Recent Endorsements

You've left us really enthused about the whole digital dimension and we're looking forward to developing our plan with your support.
Simon Beardow - Deputy Director, British Council, Vietnam

Friday, 28 May 2010

Does Snail Mail Have A Place?

SAN FRANCISCO - MARCH 25:  Dozens of retired m...Image by Getty Images via @daylife
Is there still  a place for Snail Mail?

The folks at CNN would have you believe that the tactile and personal nature of a handwritten letter will always have more of an emotional connection than its digital alternative.

They may be on to something, but the reality is that the volume of posted mail has declined dramatically and continues to do so. 

In Singapore the postal service has just stopped delivering in the weekends citing plummeting volumes of mail and this pattern is a global one.

In the States there are 10 billion less letters sent than there were 20 years ago -  that's a lot of paper and stamp revenue.

Physically writng a letter does provide more time for thought and it is true that email can be somewhat impersonal; the emotion in a handwritten letter is often easier to decipher.

There is also the vicarious thrill of opening the condo mail box to see if the postman has "left something".  More often than not the contents of the box reveal printed advertising circulars and even the power bills are now easier accessed and actioned online.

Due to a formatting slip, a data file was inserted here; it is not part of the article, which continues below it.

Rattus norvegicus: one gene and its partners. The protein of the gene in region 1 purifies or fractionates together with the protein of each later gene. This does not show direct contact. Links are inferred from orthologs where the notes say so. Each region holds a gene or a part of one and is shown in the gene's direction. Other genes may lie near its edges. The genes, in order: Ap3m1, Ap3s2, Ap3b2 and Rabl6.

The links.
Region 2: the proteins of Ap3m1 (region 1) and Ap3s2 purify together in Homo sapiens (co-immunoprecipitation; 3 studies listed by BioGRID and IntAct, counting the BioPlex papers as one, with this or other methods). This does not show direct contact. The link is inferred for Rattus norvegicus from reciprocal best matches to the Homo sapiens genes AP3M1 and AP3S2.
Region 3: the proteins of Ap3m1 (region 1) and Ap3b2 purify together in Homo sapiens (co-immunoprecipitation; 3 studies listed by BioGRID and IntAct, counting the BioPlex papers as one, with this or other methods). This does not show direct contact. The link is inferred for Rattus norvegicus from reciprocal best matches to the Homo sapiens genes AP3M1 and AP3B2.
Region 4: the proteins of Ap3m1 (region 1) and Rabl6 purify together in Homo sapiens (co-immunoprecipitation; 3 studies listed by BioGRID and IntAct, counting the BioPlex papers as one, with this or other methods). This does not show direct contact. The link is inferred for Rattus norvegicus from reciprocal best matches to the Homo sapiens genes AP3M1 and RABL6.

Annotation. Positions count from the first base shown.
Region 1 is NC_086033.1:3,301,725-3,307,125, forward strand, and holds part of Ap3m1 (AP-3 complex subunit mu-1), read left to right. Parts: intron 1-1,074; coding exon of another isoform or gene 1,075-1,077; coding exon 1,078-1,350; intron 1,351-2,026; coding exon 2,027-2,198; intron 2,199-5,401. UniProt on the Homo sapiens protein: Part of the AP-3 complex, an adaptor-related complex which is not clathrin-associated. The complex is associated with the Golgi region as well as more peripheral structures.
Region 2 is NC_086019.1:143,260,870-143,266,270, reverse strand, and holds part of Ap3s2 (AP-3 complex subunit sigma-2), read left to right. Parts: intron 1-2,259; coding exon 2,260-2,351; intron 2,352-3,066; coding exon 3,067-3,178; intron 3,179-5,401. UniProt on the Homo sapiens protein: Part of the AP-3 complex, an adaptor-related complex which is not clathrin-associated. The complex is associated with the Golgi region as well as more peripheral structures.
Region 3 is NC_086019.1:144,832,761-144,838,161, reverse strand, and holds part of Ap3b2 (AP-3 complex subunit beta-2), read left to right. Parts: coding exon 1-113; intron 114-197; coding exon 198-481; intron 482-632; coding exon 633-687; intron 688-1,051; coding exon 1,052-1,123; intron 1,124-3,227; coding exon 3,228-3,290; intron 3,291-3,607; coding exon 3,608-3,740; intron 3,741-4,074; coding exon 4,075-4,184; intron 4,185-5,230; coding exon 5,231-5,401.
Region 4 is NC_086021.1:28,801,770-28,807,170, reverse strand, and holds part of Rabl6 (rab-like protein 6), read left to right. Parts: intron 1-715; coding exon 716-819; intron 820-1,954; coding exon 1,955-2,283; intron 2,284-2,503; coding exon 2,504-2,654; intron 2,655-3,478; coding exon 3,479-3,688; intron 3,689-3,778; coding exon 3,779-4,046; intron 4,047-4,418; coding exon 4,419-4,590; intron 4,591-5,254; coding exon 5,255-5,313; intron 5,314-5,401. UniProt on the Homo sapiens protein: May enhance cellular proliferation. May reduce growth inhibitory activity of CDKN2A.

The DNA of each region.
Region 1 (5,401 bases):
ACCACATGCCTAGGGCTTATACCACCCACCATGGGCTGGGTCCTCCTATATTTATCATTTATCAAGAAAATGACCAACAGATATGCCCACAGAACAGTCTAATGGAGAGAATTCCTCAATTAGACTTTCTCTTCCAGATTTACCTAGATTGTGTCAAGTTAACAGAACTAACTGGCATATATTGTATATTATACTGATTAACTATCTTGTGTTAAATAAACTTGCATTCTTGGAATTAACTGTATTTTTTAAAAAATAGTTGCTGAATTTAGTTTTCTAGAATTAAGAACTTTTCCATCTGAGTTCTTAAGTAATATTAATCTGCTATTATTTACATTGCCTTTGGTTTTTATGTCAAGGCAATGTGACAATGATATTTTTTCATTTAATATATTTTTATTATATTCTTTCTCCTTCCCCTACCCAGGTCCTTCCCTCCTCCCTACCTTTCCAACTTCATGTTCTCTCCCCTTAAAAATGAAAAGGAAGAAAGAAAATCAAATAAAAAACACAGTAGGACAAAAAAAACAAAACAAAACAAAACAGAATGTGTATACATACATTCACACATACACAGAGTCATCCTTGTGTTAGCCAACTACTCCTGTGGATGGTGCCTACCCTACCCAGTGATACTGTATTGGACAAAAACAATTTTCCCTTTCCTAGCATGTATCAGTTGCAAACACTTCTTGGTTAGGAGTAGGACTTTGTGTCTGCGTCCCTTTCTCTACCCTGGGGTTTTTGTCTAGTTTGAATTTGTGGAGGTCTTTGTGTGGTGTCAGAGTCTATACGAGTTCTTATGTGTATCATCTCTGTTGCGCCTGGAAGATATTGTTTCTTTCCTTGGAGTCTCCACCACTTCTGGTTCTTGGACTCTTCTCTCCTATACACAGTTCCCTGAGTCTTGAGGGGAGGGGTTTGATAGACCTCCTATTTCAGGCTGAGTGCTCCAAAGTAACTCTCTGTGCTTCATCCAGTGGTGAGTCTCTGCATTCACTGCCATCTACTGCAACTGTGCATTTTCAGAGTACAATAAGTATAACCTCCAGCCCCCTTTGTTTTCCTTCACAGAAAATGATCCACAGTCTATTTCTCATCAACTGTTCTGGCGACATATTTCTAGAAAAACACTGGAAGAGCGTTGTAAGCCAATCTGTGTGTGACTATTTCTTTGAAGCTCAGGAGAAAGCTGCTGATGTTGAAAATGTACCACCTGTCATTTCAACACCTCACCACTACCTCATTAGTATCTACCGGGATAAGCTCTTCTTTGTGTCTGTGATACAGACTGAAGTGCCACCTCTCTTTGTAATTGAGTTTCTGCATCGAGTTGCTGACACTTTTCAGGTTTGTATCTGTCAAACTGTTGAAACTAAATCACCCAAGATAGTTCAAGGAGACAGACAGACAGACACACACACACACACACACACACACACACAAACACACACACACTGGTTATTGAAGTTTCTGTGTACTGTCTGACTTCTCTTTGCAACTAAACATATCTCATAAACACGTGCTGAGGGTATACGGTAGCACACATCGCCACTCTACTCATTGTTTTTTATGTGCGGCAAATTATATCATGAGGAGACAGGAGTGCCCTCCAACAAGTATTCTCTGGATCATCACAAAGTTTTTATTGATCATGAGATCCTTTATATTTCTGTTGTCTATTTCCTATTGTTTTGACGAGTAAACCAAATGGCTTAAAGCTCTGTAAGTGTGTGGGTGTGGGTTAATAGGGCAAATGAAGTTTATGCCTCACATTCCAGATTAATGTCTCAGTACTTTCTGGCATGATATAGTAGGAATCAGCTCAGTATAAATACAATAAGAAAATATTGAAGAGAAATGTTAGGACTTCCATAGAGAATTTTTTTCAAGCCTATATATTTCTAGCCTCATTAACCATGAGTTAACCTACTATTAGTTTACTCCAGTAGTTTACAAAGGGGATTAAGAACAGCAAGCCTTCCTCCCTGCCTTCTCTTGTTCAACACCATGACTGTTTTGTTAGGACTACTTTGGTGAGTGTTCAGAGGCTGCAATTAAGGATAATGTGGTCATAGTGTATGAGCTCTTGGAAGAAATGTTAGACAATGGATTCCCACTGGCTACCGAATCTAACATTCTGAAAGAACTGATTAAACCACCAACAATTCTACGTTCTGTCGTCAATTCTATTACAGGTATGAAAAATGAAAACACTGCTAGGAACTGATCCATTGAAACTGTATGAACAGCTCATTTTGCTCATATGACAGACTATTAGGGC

Then of course there is the mail that belongs to someone who occupied you apartment a millennium ago and has not notified the sender of their change of address.

At least with email you know that someone received it and opened it.  In a recent survey I conducted in East Asia the results confirmed that most respondents chose email as their first choice for receiving our communications.

There remains a nostalgia for the personally written word and a physical letter is a memento that has been touched by the hand that sent it. An email seems somewhat transitory by comparison.

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Wednesday, 26 May 2010

Controlling the internet - the BBC's Business Daily Programme

SAN FRANCISCO - JUNE 09:  Apple CEO Steve Jobs...Image by Getty Images via @daylife
The premise of this broadcast is that governments and companies want to control the Net.

"Harvard's Professor Jonathan Zittrain wonders if the original ethos of the worldwide web is under threat."

Listen to this excellent podcast as these trends will have a profound effect on the future of the Internet and the Web in particular.
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Consider Social Media as Word Of Mouth Marketing

"I love the companies that have created a position called “Head of Social Media” or similar"